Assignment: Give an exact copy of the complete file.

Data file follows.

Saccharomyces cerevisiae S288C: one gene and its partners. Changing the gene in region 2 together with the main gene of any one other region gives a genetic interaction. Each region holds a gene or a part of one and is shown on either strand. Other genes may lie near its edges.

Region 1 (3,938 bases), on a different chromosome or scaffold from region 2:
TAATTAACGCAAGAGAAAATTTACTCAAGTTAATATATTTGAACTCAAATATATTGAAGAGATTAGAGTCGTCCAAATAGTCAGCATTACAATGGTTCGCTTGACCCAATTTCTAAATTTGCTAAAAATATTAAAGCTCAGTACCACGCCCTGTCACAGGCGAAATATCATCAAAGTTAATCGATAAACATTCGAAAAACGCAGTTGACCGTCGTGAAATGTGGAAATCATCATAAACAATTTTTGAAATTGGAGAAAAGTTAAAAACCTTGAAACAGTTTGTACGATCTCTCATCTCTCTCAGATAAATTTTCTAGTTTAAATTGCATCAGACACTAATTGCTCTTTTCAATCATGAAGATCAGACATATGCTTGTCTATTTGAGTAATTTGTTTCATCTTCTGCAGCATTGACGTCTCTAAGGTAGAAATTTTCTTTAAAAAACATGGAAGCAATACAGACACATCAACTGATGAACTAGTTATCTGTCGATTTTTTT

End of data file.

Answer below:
Saccharomyces cerevisiae S288C: one gene and its partners. Changing the gene in region 2 together with the main gene of any one other region gives a genetic interaction. Each region holds a gene or a part of one and is shown on either strand. Other genes may lie near its edges.

Region 1 (3,938 bases), on a different chromosome or scaffold from region 2:
TAATTAACGCAAGAGAAAATTTACTCAAGTTAATATATTTGAACTCAAATATATTGAAGAGATTAGAGTCGTCCAAATAGTCAGCATTACAATGGTTCGCTTGACCCAATTTCTAAATTTGCTAAAAATATTAAAGCTCAGTACCACGCCCTGTCACAGGCGAAATATCATCAAAGTTAATCGATAAACATTCGAAAAACGCAGTTGACCGTCGTGAAATGTGGAAATCATCATAAACAATTTTTGAAATTGGAGAAAAGTTAAAAACCTTGAAACAGTTTGTACGATCTCTCATCTCTCTCAGATAAATTTTCTAGTTTAAATTGCATCAGACACTAATTGCTCTTTTCAATCATGAAGATCAGACATATGCTTGTCTATTTGAGTAATTTGTTTCATCTTCTGCAGCATTGACGTCTCTAAGGTAGAAATTTTCTTTAAAAAACATGGAAGCAATACAGACACATCAACTGATGAACTAGTTATCTGTCGATTTTTTT